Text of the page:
For the quarter ending September 30, 2003, the distribution of managed account assets across investment disciplines was generally consistent with the previous quarter, according to the latest Financial Research Corp. (FRC) analysis. At the end of the third quarter, domestic equity represented 56% of assets with international/global equity taking 19%, fixed income 17%, and balanced 8%.
In addition to assembling the quarterly asset data, MMI works with FRC on other data, including quarterly analysis and reporting of marketwide asset growth and distribution trends.
Industrywide, the size of the average SMA also continued to climb. At the end of 2003’s third quarter, the average account size was $238,220, an increase of 1.1% over $235,672 recorded at the end of June 2003 and up 13.4% from the $209,990 average at the end of September 2002.
Wirehouses continue to dominate the managed account market, holding more than 80% of industry assets at the end of the third quarter of 2003. The bank channel, although still holding less than 6% market share, showed nearly 20% growth from quarter to quarter. “Banks could prove to be one of the fastest growing channels in the SMA industry over the next few years,” said Michael Evans, FRC vice president, in a statement. “However, wirehouses, which are more established in the industry and ahead of the curve on sales training and product development, should maintain a dominant position for the foreseeable future.”
New entrants continue to take market share from established players, particularly among the asset managers, MMI said. Specifically, as in previous quarters, market share of assets and accounts reflects a steady transition from the largest asset managers to mid-tier groups.
Tier I managers – those with more than $5 billion in assets — accounted for 66% of accounts and assets at the end of September 2003, a nine-month decrease of 2.3% and 1%, respectively. However, Tier II players – those with $1 billion to $5 billion in assets — increased market share to more than 30% of both accounts and assets, a year-to-date increase of 3.2% and 1.6%, respectively.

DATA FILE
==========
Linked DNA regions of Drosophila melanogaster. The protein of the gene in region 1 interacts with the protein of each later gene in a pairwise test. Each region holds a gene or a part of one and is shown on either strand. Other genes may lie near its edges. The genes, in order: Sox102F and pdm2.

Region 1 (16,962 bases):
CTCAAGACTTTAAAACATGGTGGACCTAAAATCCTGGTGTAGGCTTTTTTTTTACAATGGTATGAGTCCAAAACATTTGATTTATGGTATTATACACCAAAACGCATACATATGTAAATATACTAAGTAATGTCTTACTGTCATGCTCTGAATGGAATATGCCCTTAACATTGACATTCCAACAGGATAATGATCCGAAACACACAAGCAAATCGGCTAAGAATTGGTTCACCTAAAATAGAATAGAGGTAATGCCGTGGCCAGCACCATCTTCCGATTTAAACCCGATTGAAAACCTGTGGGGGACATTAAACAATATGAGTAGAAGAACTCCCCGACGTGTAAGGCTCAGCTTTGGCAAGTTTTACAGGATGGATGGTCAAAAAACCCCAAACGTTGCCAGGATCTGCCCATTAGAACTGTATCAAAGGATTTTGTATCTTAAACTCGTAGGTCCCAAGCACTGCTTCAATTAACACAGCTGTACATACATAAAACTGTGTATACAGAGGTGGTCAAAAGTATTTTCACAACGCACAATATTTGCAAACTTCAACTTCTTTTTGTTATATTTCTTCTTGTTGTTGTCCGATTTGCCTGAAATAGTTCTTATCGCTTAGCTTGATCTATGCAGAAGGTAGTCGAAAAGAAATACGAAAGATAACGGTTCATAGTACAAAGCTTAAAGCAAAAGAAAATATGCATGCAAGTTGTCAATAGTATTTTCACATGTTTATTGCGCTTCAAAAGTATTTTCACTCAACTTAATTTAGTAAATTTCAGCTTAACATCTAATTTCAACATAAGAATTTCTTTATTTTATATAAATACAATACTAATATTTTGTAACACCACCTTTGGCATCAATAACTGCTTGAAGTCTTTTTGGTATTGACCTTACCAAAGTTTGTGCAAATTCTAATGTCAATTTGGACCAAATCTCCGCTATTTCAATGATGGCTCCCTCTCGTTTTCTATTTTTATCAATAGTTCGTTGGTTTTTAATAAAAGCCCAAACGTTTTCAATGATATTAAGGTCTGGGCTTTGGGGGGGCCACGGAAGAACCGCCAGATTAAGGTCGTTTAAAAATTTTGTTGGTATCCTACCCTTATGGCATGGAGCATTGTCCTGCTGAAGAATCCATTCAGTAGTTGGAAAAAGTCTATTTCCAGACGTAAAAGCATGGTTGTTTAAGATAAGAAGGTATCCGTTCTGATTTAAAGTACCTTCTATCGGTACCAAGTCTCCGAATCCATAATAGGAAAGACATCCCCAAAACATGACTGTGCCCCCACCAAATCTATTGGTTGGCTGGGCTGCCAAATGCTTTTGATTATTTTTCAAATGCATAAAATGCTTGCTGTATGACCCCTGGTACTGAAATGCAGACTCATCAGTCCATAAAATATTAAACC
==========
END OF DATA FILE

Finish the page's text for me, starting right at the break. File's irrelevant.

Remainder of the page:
Companies of all sizes clearly rely on a handful of distribution relationships for the bulk of their business. Tier I firms have, on average, 27 program relationships, but nearly 76% of assets under management (AUM) for the average Tier I firm (nearly $2 billion) is based in its top three relationships. Separate account assets at Tier II as well as Tier III firms – those with less than $1 billion in assets — are even more concentrated within their top platform relationships, at 78.9 % and 79.8%, respectively.
The MMI’s quarterlyAUM figure is based on program totals reported by the leading distribution firms, including Smith Barney, Merrill Lynch, Morgan Stanley, UBS, Prudential, A.G. Edwards, Bank of New York, Wells Fargo, SEI, Lincoln Financial, Brinker Capital and others, which collectively hold approximately 80% of the market – in addition to totals reported to MMI by a selection of smaller firms that represent the remainder of the SMA industry.
Separately managed accounts are individual accounts offered by financial consultants utilizing a broad range of advisory services and are usually managed by professional, independent money managers using an asset-based fee structure.
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